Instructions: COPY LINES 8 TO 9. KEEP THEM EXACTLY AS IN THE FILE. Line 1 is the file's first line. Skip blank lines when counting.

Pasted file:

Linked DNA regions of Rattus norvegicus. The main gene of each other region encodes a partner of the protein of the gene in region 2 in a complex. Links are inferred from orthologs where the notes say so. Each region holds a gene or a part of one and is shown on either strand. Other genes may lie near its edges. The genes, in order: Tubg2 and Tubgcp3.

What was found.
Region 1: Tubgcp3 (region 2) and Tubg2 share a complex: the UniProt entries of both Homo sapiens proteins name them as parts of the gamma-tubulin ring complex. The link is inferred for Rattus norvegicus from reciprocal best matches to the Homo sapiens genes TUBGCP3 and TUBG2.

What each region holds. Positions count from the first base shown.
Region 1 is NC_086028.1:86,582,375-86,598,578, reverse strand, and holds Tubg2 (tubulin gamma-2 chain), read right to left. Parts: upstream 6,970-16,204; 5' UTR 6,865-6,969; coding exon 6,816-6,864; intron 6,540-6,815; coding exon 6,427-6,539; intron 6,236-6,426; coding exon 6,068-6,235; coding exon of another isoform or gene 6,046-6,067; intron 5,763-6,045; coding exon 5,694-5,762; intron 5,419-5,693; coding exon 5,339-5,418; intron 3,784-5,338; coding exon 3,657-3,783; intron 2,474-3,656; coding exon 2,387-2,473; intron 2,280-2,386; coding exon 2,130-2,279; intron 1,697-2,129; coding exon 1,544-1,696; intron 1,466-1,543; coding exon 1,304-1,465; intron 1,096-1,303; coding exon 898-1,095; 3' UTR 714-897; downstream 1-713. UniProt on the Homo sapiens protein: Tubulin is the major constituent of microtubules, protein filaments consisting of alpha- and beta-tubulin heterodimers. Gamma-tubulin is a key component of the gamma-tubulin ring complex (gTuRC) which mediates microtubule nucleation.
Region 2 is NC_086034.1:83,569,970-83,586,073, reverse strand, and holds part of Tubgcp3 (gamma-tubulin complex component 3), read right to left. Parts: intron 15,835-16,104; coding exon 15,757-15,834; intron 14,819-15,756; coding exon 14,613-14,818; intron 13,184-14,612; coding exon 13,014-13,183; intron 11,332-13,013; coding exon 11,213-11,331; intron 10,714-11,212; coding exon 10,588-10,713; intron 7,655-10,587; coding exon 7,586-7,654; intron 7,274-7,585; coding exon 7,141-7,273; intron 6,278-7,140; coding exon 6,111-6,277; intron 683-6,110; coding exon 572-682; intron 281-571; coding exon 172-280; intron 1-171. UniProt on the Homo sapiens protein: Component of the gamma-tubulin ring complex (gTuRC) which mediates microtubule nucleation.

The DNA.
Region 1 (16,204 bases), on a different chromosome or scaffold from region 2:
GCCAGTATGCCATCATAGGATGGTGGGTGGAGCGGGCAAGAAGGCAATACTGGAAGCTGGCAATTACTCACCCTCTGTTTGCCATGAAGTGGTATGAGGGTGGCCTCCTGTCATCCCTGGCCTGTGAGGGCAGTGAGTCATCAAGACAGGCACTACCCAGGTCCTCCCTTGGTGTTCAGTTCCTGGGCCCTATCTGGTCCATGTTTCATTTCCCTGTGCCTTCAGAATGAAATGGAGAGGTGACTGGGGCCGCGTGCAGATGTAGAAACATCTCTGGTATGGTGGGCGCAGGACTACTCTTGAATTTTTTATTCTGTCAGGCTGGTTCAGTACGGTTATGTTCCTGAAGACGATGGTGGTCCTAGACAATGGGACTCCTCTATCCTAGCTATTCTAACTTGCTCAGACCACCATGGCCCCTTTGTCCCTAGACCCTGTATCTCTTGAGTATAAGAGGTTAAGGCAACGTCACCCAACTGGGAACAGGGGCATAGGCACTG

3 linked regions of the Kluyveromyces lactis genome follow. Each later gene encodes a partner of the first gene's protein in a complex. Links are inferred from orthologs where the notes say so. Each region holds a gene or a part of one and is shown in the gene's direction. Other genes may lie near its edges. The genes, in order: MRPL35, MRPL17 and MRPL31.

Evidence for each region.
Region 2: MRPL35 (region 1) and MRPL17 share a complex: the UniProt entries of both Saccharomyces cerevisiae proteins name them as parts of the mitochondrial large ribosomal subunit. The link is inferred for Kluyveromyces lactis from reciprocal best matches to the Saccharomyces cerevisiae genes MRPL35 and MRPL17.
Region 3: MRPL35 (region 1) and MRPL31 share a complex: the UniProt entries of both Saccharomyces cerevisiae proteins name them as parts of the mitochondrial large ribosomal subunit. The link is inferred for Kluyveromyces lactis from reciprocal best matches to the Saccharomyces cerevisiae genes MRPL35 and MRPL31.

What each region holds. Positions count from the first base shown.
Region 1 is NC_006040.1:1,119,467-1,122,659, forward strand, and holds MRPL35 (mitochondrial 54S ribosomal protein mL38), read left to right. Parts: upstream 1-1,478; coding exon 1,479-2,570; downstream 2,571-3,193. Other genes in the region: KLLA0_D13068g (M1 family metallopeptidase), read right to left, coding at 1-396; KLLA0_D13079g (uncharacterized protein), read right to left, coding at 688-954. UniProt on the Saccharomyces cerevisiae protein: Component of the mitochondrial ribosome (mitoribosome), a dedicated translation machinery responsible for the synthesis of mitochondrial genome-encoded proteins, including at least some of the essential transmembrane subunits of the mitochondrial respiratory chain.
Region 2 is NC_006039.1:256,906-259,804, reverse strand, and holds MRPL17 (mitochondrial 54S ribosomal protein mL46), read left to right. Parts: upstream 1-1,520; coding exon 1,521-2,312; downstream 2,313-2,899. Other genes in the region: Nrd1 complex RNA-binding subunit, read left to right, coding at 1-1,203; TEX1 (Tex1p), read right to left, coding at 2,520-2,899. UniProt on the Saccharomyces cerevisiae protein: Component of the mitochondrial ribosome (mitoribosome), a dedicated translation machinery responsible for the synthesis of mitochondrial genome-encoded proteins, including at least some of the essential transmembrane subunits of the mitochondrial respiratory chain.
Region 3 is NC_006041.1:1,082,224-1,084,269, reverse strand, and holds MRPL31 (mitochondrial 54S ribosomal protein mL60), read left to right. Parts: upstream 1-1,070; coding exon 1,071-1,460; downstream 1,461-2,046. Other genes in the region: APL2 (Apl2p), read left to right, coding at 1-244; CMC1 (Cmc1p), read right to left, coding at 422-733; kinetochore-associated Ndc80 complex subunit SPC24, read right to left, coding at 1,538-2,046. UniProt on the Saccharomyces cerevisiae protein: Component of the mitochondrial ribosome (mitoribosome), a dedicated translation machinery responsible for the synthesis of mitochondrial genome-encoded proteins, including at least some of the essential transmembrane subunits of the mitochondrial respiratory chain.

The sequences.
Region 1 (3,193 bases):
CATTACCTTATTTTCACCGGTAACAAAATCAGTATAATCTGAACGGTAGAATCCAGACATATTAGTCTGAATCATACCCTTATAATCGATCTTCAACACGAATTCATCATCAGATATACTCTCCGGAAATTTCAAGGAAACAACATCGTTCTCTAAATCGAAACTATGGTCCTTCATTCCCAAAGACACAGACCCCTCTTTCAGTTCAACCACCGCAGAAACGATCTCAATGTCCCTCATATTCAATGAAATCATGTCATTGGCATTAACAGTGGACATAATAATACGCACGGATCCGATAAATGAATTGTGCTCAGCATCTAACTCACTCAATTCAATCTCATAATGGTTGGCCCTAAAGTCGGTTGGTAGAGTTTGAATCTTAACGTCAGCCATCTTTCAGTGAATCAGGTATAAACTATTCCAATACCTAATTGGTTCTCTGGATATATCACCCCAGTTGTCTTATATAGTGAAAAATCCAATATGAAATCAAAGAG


Region 1 (16,204 bases), on a different chromosome or scaffold from region 2:
GCCAGTATGCCATCATAGGATGGTGGGTGGAGCGGGCAAGAAGGCAATACTGGAAGCTGGCAATTACTCACCCTCTGTTTGCCATGAAGTGGTATGAGGGTGGCCTCCTGTCATCCCTGGCCTGTGAGGGCAGTGAGTCATCAAGACAGGCACTACCCAGGTCCTCCCTTGGTGTTCAGTTCCTGGGCCCTATCTGGTCCATGTTTCATTTCCCTGTGCCTTCAGAATGAAATGGAGAGGTGACTGGGGCCGCGTGCAGATGTAGAAACATCTCTGGTATGGTGGGCGCAGGACTACTCTTGAATTTTTTATTCTGTCAGGCTGGTTCAGTACGGTTATGTTCCTGAAGACGATGGTGGTCCTAGACAATGGGACTCCTCTATCCTAGCTATTCTAACTTGCTCAGACCACCATGGCCCCTTTGTCCCTAGACCCTGTATCTCTTGAGTATAAGAGGTTAAGGCAACGTCACCCAACTGGGAACAGGGGCATAGGCACTG